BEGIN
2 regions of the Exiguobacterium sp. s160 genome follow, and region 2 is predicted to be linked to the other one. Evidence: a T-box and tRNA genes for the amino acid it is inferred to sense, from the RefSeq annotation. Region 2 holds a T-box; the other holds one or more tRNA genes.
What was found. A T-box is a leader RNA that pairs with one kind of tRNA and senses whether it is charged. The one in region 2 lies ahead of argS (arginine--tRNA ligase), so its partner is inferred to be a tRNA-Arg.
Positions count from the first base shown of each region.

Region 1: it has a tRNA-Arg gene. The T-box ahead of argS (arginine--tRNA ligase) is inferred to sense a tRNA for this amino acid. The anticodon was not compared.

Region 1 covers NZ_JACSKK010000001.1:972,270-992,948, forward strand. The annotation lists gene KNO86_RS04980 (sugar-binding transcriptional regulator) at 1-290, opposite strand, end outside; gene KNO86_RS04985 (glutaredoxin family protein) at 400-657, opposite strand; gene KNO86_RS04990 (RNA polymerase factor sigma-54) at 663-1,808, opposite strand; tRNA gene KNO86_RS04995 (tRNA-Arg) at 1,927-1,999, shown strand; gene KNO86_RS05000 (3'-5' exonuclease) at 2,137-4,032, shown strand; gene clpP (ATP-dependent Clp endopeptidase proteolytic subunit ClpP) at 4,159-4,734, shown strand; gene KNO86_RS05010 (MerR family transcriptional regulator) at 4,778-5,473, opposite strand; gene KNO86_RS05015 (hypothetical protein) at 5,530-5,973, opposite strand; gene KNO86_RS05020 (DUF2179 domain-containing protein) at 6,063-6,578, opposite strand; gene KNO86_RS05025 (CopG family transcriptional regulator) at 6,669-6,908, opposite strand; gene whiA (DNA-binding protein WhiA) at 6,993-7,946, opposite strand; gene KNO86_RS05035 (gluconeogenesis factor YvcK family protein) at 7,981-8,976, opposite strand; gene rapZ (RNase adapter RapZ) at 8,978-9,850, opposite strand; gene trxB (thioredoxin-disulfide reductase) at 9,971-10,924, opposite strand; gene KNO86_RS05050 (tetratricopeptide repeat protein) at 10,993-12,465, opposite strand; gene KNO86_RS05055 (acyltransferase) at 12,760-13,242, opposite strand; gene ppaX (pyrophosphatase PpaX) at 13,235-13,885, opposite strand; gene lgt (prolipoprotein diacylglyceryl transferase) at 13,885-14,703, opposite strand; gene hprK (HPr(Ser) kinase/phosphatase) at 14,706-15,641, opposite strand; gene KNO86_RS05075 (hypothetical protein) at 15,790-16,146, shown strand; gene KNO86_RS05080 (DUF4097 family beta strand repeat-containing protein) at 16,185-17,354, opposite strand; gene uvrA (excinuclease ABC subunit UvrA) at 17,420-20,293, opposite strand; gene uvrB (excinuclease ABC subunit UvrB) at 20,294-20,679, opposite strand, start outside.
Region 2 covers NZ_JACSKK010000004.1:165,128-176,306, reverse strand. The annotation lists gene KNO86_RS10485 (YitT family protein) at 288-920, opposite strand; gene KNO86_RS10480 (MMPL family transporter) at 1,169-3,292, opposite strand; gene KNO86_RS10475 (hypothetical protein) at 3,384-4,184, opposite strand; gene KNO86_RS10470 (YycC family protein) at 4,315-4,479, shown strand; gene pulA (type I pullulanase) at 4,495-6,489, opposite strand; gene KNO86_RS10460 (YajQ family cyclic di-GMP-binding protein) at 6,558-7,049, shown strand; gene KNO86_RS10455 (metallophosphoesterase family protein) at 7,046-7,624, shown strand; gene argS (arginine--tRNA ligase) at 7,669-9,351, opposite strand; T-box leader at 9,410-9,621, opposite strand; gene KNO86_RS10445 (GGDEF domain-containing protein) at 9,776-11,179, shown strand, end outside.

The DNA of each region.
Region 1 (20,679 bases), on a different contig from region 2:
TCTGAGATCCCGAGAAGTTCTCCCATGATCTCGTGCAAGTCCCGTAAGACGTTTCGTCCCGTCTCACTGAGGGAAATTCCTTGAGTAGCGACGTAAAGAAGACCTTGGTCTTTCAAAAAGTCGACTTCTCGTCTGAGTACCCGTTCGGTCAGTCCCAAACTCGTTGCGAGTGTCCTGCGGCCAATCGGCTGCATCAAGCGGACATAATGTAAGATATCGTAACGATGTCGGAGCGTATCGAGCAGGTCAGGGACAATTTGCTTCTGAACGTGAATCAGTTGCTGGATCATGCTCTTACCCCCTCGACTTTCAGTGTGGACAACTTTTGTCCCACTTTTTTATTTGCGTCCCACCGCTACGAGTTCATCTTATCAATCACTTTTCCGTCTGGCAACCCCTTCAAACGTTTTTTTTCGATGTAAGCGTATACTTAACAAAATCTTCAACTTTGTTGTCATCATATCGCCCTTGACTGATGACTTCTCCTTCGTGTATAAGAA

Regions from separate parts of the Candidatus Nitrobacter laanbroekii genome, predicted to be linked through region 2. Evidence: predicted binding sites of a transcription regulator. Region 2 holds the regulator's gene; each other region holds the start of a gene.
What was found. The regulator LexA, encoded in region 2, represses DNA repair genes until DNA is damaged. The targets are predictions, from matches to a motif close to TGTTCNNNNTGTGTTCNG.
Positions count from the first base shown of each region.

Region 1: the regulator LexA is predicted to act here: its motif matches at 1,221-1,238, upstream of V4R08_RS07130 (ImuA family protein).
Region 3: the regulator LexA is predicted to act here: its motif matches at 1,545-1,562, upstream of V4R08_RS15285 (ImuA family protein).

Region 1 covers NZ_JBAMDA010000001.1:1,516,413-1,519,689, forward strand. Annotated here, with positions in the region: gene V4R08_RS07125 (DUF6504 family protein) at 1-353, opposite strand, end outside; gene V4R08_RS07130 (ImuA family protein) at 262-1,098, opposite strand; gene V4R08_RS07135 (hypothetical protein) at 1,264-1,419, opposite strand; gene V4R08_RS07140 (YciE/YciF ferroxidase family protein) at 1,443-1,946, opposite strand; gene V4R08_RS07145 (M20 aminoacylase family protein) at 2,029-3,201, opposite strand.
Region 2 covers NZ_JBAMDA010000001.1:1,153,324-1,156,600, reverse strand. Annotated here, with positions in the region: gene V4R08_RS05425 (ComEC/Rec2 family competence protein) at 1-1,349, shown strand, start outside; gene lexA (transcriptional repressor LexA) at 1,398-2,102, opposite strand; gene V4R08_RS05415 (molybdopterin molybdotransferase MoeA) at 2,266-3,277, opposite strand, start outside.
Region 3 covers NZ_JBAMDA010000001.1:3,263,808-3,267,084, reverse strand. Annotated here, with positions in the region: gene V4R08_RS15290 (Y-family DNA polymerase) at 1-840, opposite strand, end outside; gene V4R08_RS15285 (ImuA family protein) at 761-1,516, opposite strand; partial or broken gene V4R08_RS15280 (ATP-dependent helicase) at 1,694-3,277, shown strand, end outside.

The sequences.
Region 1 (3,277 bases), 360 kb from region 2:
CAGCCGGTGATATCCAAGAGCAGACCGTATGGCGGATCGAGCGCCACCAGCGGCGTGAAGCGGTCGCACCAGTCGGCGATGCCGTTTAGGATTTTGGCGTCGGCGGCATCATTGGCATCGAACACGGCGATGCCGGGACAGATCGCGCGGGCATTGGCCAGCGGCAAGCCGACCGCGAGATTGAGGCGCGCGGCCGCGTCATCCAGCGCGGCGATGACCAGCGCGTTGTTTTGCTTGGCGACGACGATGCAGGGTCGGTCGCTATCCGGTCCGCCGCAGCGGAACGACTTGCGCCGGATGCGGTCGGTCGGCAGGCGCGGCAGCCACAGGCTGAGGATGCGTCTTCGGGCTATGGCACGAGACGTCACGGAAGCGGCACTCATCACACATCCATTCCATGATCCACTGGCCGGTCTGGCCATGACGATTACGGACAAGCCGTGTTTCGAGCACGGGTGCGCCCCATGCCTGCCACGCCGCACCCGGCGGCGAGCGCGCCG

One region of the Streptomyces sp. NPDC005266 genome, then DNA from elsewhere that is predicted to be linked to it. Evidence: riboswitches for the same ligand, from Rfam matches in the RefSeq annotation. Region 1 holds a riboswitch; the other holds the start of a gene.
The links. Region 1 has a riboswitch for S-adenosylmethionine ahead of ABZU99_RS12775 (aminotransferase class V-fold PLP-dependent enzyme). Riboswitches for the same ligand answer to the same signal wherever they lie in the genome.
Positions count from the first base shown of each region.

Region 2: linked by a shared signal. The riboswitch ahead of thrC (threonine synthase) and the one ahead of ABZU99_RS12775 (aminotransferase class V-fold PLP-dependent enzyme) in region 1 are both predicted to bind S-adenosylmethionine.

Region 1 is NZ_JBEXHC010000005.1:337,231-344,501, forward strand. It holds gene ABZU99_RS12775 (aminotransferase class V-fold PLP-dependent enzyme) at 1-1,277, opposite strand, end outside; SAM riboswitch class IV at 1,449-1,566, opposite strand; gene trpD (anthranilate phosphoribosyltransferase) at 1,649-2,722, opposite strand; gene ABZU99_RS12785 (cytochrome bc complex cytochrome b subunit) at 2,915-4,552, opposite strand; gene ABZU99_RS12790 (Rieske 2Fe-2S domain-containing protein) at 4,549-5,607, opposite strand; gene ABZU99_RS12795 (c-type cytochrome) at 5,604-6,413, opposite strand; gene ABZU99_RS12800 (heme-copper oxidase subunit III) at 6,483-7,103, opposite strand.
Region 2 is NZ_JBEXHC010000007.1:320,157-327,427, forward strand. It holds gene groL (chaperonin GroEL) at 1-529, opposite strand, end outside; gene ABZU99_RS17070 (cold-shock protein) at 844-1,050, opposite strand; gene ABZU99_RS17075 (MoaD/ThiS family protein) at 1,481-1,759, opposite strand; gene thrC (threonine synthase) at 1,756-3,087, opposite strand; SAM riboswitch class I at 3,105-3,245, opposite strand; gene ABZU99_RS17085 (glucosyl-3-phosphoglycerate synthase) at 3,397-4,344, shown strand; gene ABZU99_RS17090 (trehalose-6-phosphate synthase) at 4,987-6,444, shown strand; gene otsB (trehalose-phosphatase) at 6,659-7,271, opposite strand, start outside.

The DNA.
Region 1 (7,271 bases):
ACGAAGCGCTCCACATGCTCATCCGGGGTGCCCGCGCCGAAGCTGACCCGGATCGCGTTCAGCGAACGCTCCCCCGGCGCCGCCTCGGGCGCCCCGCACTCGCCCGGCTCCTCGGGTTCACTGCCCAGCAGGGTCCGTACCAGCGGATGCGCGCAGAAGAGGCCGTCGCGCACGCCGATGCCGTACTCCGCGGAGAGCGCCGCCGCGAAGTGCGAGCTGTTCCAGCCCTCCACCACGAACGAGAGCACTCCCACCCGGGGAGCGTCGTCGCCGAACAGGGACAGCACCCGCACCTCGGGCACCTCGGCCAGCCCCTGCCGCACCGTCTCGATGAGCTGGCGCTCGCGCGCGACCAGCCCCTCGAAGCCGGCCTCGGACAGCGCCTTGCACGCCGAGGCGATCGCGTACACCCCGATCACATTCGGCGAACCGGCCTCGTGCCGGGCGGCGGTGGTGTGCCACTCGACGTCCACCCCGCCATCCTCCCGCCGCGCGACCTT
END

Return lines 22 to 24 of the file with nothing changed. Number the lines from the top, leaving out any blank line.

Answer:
The links. Region 1 has a riboswitch for S-adenosylmethionine ahead of ABZU99_RS12775 (aminotransferase class V-fold PLP-dependent enzyme). Riboswitches for the same ligand answer to the same signal wherever they lie in the genome.
Positions count from the first base shown of each region.

Region 2: linked by a shared signal. The riboswitch ahead of thrC (threonine synthase) and the one ahead of ABZU99_RS12775 (aminotransferase class V-fold PLP-dependent enzyme) in region 1 are both predicted to bind S-adenosylmethionine.